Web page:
Reuters has reported that Russia has won a promise from Syrian President Bashar al-Assad on Tuesday to bring an end to bloodshed in Syria, but Western and Arab states acted to isolate Assad further after activists and rebels said his forces killed over 100 in the city of Homs. Foreign Minister Sergei Lavrov, representing a rare ally on a trip to the Syrian capital that other states are shunning, said both countries wanted revive a monitoring effort by the Arab League, whose plan to resolve Syria’s crisis Moscow and Beijing vetoed in the U.N. Security Council.

According to the Reuters report, there was an indication from Lavrov’s comments that the issue of Assad eventually giving up power – a central element of the Arab proposal that failed in the Council – had been raised. Assad said he would cooperate with any plan that stabilised Syria, but made clear that only included an earlier Arab League proposal that called for dialogue, release of prisoners and withdrawing the army from protest centres. Russia’s mediation failed to slow a rush by countries that denounced the Russian-Chinese veto three days ago to corner Syria diplomatically and cripple Assad with sanctions in hopes of toppling him.

A perspective from the World Socialist Web Site has said that the supposed “principles” underlying the US initiative – that the major imperialist powers have the right to intervene and depose the governments of former colonial countries they deem guilty of violating human rights – stand in complete contradiction to international law. As in everything else, the American financial aristocracy makes up the rules as it goes along.

The reasoning of the Russian and the Chinese governments is fairly straight-forward. They see the US posturing once again as the champion of democracy and human rights as it carries out a relentless campaign of aggression aimed at transforming Iran and Syria – both key trading and strategic partners with Moscow and Beijing – into neo-colonial puppet states of American imperialism. The modus operandi in pursuing these imperialist aims is now all too familiar. A targeted regime is denounced with hypocritical invocations of human rights violations after the US and its allies promote civil war in the country and then utilize the inevitable repression as the pretext for intervention.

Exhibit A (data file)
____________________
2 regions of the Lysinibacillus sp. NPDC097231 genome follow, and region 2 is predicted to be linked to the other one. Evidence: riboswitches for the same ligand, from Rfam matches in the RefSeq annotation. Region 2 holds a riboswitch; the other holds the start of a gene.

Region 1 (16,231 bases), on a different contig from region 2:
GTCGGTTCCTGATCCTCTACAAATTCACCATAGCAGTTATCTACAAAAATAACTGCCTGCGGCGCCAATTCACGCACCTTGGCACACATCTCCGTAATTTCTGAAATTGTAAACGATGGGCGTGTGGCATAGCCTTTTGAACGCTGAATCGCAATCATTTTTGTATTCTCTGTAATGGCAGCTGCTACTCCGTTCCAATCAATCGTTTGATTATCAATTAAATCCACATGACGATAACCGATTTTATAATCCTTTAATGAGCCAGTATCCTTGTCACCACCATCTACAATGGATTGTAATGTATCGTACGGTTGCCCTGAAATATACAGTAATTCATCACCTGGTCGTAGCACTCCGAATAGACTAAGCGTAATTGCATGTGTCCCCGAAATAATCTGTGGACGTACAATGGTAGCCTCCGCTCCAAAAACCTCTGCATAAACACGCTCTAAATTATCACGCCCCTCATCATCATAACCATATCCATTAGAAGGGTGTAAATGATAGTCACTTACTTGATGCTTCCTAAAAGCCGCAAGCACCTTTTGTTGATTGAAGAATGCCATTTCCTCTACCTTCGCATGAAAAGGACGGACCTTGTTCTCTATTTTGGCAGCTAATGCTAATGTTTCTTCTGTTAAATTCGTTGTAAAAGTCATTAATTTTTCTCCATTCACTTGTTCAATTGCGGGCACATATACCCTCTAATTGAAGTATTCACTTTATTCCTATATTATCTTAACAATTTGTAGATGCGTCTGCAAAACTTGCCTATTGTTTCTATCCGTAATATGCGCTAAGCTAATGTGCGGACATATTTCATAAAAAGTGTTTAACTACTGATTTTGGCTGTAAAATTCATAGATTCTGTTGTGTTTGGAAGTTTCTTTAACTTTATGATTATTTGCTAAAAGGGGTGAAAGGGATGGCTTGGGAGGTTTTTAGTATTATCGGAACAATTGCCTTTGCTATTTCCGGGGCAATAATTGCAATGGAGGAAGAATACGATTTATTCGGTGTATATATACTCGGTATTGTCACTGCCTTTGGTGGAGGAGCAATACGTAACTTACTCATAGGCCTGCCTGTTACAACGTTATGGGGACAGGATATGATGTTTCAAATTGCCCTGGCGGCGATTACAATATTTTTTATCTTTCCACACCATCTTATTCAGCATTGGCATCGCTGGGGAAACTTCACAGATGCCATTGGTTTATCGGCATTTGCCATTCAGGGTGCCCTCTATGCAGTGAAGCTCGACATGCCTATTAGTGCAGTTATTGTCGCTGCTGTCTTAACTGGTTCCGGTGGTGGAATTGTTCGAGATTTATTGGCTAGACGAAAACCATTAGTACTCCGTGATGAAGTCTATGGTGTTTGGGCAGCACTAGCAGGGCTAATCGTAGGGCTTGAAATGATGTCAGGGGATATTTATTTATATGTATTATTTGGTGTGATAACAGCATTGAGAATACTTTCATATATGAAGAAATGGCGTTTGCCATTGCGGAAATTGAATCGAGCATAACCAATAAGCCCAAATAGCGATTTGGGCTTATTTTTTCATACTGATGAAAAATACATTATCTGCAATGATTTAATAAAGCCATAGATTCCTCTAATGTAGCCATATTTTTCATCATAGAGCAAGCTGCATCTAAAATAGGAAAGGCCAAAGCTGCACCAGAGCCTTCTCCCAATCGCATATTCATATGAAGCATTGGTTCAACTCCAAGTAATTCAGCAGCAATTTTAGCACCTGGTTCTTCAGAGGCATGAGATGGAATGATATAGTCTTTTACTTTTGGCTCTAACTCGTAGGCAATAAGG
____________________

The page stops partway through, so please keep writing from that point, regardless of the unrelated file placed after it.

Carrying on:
This was the formula employed successfully in Libya, after Russia and China abstained, failing to exercise their veto, on a resolution authorizing a “no-fly zone,” supposedly to protect the civilian population. This resolution was then exploited as a pseudo-legal fig leaf for a US-NATO war of colonial aggression involving non-stop bombardment of Libya. Special forces and intelligence assets led the so-called rebels in the toppling and ultimate assassination of Muammar Gaddafi.

Jorge Insunza, a leader of the Communist Party of Chile and a member of its Central Committee and Political Commission, has in an interview said: “The Communist Party of Syria, which is a great, serious, and responsible Communist Party and which is not part of the Syrian government, says that it is necessary for Syria to make progress in the deepening of the real exercise of democratic rights. That there have been flaws and errors is an objective fact. However, North American intervention would not solve any democratic problem. On the contrary, it would result in the establishment of a power that would be much more repressive than the current government which allows the existence of parties that are not part of it and have a critical perspective as in the case of the Communist Party of Syria.” This interview was released by TeleSur on 2012 February 03.

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When China and Russia use the veto

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Western mainstream media is tearing into the two countries which used their vetoes to stop a United Nations Security Council resolution on Syria. In the views of China and Russia, the draft resolution was hasty, would have ended all consultation, and would instead have provided the means to begin the ‘regime change’ cycle of destabilisation and war that have marked several countries in the Middle East region over the last decade.

Within minutes of the draft resolution being blocked by China and Russia, western TV channels and press media lashed out viciously against the governments of both countries. Several news agencies linked the escalation of violence in the city of Homs to the vetos, cynically twisting the reasons for the vetoes into neglect of the civilian toll of the unrest in Syria – “amid reports of a brutal crackdown, Russia and China prevented action being taken” was the general tone of such agencies, UPI amongst them.

Television channels in the USA immediately ran sound-bites by Hillary Clinton, the US Secretary of State, saying that it had not been possible to work with Russia on a UN resolution “backed by the West and the Arab League” which basically wanted Syrian President Bashar Assad to quit, or face the consequences (the same consequences witnessed by other government heads in the Middle East during a year of uprisings). Since these consequences are directed by the USA, Britain, a few NATO countries and endprsed by Americam allies in the Arabian Peninsula, it is not in any way representative of what the ‘West’ likes to call the ‘international community’. Childishly, the US Ambassador to the UN Susan Rice told ABC media that her country was “disgusted” by the vetos. However, Clinton was reported as forecasting bloodshed and civil war in Syria as an outcome.